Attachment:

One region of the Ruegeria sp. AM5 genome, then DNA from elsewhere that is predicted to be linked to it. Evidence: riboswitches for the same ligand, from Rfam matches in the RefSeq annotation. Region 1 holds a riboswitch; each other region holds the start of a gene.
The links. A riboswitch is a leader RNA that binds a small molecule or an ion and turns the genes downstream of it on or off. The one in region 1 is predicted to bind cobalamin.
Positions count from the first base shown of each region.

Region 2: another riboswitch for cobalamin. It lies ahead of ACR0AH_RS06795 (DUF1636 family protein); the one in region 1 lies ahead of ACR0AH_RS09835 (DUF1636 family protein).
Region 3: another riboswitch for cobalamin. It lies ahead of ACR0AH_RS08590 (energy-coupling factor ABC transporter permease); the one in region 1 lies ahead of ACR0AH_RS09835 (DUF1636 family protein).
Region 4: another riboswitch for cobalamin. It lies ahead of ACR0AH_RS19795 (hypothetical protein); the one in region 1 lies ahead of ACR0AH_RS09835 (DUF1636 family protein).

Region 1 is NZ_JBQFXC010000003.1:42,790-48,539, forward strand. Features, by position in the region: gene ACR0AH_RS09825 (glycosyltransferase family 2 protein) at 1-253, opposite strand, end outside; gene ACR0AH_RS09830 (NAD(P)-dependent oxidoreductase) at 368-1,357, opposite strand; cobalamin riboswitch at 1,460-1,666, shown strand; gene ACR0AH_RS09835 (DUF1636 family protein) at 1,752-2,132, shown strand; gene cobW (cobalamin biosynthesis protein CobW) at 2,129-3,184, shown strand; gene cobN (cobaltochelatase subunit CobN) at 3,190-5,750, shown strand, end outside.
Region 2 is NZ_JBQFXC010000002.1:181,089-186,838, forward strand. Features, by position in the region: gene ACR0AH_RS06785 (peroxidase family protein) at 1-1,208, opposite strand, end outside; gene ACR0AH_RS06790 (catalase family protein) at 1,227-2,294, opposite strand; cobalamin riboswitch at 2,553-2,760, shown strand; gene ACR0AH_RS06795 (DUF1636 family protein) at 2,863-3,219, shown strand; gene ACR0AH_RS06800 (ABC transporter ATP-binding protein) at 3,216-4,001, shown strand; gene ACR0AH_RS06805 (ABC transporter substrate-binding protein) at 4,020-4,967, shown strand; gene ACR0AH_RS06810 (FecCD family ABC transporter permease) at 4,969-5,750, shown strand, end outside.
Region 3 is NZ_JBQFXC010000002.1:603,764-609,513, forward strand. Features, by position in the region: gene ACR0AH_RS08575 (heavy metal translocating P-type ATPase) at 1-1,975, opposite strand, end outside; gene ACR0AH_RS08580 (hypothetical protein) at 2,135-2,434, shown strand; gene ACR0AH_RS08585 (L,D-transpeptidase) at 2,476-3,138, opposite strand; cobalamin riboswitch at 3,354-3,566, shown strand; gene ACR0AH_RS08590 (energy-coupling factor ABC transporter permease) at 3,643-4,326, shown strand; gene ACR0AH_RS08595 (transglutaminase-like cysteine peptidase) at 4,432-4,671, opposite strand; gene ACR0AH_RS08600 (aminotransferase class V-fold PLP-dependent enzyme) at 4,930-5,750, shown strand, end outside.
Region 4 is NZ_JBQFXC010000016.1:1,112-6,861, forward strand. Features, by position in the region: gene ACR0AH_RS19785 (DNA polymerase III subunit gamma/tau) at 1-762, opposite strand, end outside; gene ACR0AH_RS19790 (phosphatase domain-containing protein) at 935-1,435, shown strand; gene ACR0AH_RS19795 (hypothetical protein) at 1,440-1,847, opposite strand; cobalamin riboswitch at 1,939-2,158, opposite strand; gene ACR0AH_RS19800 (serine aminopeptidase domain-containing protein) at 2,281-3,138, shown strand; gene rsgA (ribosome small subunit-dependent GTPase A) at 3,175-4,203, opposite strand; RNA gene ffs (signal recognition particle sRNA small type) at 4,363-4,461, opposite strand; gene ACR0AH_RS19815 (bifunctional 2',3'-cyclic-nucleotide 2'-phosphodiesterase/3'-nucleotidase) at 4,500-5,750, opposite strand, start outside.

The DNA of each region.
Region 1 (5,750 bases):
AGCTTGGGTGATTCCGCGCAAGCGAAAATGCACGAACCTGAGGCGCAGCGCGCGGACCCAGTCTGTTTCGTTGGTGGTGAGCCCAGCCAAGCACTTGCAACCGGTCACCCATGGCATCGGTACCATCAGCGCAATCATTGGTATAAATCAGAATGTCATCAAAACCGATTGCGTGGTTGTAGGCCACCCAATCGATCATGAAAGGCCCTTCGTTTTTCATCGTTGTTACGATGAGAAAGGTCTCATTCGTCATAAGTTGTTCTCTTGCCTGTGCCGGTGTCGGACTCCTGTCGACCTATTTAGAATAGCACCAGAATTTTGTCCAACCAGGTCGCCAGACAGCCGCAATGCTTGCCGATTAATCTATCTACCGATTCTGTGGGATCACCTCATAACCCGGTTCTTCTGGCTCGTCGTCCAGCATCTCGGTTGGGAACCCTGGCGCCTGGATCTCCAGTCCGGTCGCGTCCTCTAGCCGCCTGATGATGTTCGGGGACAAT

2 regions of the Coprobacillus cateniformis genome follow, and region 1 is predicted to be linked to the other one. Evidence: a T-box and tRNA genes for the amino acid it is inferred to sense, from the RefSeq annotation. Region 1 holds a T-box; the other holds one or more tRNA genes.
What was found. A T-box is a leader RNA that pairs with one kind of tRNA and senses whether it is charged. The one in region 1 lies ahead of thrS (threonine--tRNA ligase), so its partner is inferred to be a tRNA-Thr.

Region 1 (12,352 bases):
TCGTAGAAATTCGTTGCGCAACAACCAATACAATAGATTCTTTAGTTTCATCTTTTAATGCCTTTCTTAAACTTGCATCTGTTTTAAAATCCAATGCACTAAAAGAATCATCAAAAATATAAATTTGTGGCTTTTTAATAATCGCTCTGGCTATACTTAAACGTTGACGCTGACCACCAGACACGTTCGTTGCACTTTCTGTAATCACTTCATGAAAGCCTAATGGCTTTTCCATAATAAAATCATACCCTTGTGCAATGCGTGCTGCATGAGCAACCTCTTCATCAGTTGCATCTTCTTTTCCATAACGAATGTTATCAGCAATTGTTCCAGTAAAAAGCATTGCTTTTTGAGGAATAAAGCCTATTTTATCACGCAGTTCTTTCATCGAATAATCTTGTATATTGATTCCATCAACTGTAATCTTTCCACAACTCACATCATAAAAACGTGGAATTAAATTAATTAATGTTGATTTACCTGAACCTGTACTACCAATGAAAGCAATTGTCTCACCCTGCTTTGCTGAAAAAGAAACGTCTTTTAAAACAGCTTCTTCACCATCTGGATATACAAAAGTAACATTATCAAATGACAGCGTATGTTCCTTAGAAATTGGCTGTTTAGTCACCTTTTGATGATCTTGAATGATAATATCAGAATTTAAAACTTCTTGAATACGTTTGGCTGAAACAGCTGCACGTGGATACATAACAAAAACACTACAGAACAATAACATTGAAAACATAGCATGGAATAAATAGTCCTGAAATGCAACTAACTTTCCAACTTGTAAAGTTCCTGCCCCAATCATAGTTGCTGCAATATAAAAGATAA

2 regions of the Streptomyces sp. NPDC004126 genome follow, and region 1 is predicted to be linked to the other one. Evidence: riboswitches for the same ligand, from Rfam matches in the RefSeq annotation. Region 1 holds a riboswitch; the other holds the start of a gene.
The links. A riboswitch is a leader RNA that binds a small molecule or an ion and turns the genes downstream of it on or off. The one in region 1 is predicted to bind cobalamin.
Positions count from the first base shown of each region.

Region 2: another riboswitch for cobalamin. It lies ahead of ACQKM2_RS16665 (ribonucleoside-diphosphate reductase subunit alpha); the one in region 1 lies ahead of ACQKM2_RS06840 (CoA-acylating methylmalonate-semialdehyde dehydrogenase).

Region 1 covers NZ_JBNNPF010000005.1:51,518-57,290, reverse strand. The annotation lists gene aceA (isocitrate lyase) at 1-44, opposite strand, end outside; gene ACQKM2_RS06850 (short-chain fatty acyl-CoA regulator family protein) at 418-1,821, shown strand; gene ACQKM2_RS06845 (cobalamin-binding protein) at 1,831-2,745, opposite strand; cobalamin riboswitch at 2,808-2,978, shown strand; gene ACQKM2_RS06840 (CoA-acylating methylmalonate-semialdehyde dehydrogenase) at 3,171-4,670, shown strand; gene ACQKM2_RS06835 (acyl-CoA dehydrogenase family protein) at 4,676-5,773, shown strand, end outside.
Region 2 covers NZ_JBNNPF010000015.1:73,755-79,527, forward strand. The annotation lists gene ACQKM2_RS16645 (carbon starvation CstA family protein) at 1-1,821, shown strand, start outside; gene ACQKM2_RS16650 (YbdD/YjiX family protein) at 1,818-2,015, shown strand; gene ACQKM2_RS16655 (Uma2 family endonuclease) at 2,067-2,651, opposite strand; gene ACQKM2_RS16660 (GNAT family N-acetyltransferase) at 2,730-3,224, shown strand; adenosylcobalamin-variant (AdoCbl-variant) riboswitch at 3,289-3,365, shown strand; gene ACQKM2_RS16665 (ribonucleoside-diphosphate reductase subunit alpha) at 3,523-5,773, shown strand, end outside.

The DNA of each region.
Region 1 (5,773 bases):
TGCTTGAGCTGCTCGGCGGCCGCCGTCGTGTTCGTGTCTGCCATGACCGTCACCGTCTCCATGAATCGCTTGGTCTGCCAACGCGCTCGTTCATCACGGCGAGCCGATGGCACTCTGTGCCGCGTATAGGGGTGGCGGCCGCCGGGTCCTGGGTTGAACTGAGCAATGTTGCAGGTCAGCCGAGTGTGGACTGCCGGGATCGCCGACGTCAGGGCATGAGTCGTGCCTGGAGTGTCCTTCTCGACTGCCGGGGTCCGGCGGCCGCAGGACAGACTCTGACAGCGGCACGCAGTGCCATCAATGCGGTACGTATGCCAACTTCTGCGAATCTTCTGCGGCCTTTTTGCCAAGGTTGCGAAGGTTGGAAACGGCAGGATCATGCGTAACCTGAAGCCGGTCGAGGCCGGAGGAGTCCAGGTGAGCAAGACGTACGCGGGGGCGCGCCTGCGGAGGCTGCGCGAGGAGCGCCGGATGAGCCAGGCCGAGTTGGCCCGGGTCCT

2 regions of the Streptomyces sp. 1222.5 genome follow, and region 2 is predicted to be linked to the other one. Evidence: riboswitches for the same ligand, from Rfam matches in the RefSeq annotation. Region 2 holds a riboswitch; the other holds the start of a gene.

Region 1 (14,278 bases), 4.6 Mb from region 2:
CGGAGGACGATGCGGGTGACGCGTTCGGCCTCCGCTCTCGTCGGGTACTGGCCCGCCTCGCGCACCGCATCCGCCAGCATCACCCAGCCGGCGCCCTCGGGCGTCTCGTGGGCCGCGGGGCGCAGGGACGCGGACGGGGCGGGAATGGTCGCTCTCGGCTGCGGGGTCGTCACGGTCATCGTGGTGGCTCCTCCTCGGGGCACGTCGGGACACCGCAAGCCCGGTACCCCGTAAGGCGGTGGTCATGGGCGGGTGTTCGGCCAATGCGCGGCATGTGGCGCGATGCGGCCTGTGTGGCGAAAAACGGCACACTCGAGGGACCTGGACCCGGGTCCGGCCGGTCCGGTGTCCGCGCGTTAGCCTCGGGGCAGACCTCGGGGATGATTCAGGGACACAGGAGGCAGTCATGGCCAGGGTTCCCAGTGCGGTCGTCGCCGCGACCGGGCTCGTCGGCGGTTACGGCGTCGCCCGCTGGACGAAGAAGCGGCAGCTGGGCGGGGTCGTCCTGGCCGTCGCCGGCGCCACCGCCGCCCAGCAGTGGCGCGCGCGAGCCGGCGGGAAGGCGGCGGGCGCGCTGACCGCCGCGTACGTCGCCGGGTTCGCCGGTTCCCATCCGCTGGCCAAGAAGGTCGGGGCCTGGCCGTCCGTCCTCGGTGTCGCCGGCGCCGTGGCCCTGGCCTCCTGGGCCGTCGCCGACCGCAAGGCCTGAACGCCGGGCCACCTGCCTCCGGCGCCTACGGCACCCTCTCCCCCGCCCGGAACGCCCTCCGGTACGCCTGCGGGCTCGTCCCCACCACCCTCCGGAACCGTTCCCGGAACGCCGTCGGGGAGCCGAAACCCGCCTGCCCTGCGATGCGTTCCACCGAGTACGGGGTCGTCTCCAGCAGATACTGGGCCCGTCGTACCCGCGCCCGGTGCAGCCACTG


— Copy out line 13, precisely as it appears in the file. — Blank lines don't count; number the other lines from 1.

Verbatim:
AGCTTGGGTGATTCCGCGCAAGCGAAAATGCACGAACCTGAGGCGCAGCGCGCGGACCCAGTCTGTTTCGTTGGTGGTGAGCCCAGCCAAGCACTTGCAACCGGTCACCCATGGCATCGGTACCATCAGCGCAATCATTGGTATAAATCAGAATGTCATCAAAACCGATTGCGTGGTTGTAGGCCACCCAATCGATCATGAAAGGCCCTTCGTTTTTCATCGTTGTTACGATGAGAAAGGTCTCATTCGTCATAAGTTGTTCTCTTGCCTGTGCCGGTGTCGGACTCCTGTCGACCTATTTAGAATAGCACCAGAATTTTGTCCAACCAGGTCGCCAGACAGCCGCAATGCTTGCCGATTAATCTATCTACCGATTCTGTGGGATCACCTCATAACCCGGTTCTTCTGGCTCGTCGTCCAGCATCTCGGTTGGGAACCCTGGCGCCTGGATCTCCAGTCCGGTCGCGTCCTCTAGCCGCCTGATGATGTTCGGGGACAAT